Even at age forty-eight I worry that I will embarrass myself with my writing. I now possess two graduate degrees in writing, the most recent one earned in July 2010 from the Solstice Low-Residency MFA program at Pine Manor College in Massachusetts. And although earning that degree has helped with my confidence as a writer, I’m still petrified.

It’s amazing how people can wreck you. In the seventh grade, I had an English teacher who asked the class on the first day to write an essay or story about “anything at all.” Anything at all, she said. I was unhappy in junior high, having been separated from my grade school friends for the first time. I was afraid. I wanted escape. I attempted a short story that was fantastical, full of creatures and non-humans talking about what clothes to wear. I remember using the word “bloomers,” meaning pants, as in “Why don’t you wear your pink polka-dotted blazing bloomers today?” My English teacher gave me a D- for the assignment, and worse, she wrote: This is nonsense, a ridiculous story. Way to challenge my creative mind, lady. Way to build my confidence. Ever since then, I’ve held a deep fear that my stories will sound like nonsense. That you will say, “Your writing is nonsense.” That you will turn away.

During my first graduate program in the late 1980s, I passed in my first workshop entry at the University of New Hampshire and experienced similar humiliation. My professor, Mark, laughed his way through the critique of the piece, a piece not intended to be humorous. He said, “Listen to that voice. What the hell is that voice? That’s not credible!” Followed by snickering. I was mortified. That was 20 years ago. Ever since then, I’ve been afraid people will snicker at the utter ridiculousness of my work.  Junior high all over again.

Yet I keep writing because as a writer, I have no choice. My soul writes even as my ego cringes.

I earned that second degree recently, the MFA degree in Creative Nonfiction. I’ve published stories and articles here and there for the last 20 years, in newspapers, magazines, and literary journals. I write a regular humor column for GAY e-magazine.  I intend to try to publish my essays and memoirs. I intend to write entire books. I continue to put myself out there. My soul writes, etc.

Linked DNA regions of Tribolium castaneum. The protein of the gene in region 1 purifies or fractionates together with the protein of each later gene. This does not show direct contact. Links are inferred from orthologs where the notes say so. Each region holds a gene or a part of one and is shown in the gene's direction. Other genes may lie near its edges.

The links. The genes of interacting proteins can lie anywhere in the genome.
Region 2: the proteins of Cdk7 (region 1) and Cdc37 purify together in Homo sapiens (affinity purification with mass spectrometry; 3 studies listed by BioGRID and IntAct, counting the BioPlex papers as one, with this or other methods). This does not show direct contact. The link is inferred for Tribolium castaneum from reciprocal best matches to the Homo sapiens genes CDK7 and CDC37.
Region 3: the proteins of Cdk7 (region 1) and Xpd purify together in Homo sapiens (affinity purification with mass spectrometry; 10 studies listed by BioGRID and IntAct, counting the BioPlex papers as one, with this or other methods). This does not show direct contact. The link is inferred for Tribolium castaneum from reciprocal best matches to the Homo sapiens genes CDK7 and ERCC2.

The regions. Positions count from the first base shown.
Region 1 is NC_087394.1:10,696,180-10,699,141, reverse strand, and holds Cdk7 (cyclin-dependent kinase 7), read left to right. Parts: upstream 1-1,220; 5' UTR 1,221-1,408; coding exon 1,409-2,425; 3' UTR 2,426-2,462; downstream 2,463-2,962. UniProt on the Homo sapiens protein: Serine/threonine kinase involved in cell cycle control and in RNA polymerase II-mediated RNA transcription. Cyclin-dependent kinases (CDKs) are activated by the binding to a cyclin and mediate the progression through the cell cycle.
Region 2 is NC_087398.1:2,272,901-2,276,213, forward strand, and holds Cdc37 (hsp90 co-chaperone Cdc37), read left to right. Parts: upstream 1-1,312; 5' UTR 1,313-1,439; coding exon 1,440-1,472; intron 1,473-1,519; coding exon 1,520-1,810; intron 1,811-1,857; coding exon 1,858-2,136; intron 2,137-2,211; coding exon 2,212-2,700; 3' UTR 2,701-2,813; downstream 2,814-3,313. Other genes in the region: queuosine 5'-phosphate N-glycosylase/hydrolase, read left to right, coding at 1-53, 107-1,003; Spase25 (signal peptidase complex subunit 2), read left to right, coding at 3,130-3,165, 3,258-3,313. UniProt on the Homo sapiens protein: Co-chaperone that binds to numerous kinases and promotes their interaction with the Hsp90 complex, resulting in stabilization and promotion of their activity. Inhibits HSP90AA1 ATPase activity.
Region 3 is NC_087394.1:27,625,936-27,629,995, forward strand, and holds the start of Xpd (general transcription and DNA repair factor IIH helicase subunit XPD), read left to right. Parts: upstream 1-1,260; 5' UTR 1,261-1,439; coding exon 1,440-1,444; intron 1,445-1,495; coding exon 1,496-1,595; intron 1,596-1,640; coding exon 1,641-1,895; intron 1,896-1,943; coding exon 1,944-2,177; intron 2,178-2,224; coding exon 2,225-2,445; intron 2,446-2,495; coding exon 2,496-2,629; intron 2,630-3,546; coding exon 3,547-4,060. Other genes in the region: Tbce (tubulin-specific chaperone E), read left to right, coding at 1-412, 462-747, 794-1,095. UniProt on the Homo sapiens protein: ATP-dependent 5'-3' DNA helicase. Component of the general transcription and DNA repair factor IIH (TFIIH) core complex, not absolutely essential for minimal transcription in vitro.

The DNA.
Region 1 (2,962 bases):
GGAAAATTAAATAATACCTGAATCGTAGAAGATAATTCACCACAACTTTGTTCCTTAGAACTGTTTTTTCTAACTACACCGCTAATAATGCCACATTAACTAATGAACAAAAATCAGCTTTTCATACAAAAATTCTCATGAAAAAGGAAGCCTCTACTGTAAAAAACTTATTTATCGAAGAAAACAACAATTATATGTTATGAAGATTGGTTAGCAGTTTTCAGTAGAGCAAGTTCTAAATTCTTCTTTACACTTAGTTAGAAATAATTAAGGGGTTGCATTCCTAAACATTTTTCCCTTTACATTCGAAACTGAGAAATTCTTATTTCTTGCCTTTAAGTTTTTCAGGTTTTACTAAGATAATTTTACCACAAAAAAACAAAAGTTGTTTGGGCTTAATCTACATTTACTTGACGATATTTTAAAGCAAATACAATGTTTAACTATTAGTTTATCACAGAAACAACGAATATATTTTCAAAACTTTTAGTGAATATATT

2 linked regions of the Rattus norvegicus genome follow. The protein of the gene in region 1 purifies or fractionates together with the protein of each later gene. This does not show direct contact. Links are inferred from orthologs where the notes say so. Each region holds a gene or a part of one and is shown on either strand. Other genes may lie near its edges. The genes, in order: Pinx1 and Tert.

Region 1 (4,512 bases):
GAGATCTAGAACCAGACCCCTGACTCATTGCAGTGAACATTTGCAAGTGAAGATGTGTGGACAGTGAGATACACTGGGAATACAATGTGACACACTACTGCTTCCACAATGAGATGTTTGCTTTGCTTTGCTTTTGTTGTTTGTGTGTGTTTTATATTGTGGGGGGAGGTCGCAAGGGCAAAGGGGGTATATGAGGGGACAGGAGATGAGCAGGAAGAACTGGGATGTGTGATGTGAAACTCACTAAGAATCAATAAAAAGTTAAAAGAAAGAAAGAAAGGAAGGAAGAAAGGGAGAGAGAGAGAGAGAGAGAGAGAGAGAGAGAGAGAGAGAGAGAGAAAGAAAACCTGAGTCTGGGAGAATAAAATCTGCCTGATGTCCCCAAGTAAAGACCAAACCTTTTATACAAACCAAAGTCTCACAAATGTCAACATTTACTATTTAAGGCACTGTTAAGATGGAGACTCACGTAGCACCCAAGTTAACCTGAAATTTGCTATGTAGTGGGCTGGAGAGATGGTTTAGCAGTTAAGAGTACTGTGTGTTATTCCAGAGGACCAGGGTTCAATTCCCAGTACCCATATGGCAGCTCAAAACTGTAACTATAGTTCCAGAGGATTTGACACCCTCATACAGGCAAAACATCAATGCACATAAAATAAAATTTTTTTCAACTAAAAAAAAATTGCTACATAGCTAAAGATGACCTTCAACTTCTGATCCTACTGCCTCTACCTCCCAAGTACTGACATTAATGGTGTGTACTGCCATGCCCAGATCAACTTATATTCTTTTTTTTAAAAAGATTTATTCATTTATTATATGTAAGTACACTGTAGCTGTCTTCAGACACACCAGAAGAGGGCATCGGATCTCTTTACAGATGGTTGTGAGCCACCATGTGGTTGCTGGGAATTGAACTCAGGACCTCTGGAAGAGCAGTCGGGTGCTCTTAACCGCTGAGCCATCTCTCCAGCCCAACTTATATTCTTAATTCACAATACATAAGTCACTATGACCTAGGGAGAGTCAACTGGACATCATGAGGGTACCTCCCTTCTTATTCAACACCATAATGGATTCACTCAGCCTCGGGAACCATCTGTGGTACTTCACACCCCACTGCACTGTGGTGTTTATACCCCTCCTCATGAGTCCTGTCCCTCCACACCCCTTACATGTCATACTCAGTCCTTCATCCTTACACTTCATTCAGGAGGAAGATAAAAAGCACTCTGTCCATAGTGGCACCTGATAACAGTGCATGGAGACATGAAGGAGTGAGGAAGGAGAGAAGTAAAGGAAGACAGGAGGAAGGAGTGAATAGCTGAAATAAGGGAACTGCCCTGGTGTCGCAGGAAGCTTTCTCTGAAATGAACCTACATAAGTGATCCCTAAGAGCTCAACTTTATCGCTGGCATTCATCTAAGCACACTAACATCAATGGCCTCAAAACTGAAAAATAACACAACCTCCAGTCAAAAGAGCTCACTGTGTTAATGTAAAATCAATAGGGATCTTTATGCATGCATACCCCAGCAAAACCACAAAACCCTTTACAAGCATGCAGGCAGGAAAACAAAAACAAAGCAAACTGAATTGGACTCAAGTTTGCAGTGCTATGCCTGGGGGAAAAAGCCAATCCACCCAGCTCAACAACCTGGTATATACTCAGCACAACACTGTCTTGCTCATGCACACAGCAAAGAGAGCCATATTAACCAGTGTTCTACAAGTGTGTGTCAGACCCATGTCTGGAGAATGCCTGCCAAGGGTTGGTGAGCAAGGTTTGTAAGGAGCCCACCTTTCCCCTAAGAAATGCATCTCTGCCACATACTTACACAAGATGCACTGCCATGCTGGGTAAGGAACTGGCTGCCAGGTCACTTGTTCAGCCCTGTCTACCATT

I call my blog, “The Early Draft,” as a way of mitigating my potential embarrassment by letting you know THAT I KNOW my early work is not my best work. I can be wordy, I can be nonsensical, I can use a ridiculous voice. Apparently, I can be a really shitty writer.

This is a brave step for me. I credit the Solstice MFA program – the family of writers I met there – with helping me to find this courage to share early-stage work and other writings, to take creative risks, to applaud the bad stuff, because it’s a step toward the good stuff. I hope here to share thoughts as well as early drafts of some of my writing. I never do this. But I’m going to try to do this. I hope to gain readers and be interesting. But sometimes, as you know, my entries will suck. Sometimes I will be mortified. I will sit with it.

So laugh, call me ridiculous, tell me I’m writing nonsense. It won’t stop me.


  1. You have courage– the only way to deal with fear is to move through it. You’re on your way. Exciting beginning. Good luck.


  2. Bravo! Cannot wait to keep reading… Those critics you mentioned are small-minded and do nothing but illustrate why they should not be working in education, where creativity and trying something different should be nurtured.
    In elementary school my principal called a meeting with my mother because he thought I was reading books that were “too adult” (I loved horror, I was reading the The Amityville Horror and anything by Stephen King), I should be reading Judy Blume (which I had already read all of) and other age appropriate material. My mother (who as you probably remember is crazy as a loon) told me when we got in the car “Just don’t bring your books to school”. However she did draw the line when I bought a book because I wasn’t allowed to see the movie called “The Hotel New Hampshire”, that one was take away LOL.


    • Thank you for the lovely comment, David. It’s so nice to know you’re reading this. I love your story about your own childhood teachers who tried to stifle your creativity. I hope you did read “The Hotel New Hampshire.” Have always loved stories of your “loony” mom.

      Thanks again to everyone who read my first entry. I will try to post every couple of weeks. Don’t want you to get sick of me.


  3. You, my dear, are neither nonsensical nor ridiculous. Methinks you touched nerves in those teachers that they did not want to deal with. Keep on keepin’ on. Your goals are in sight.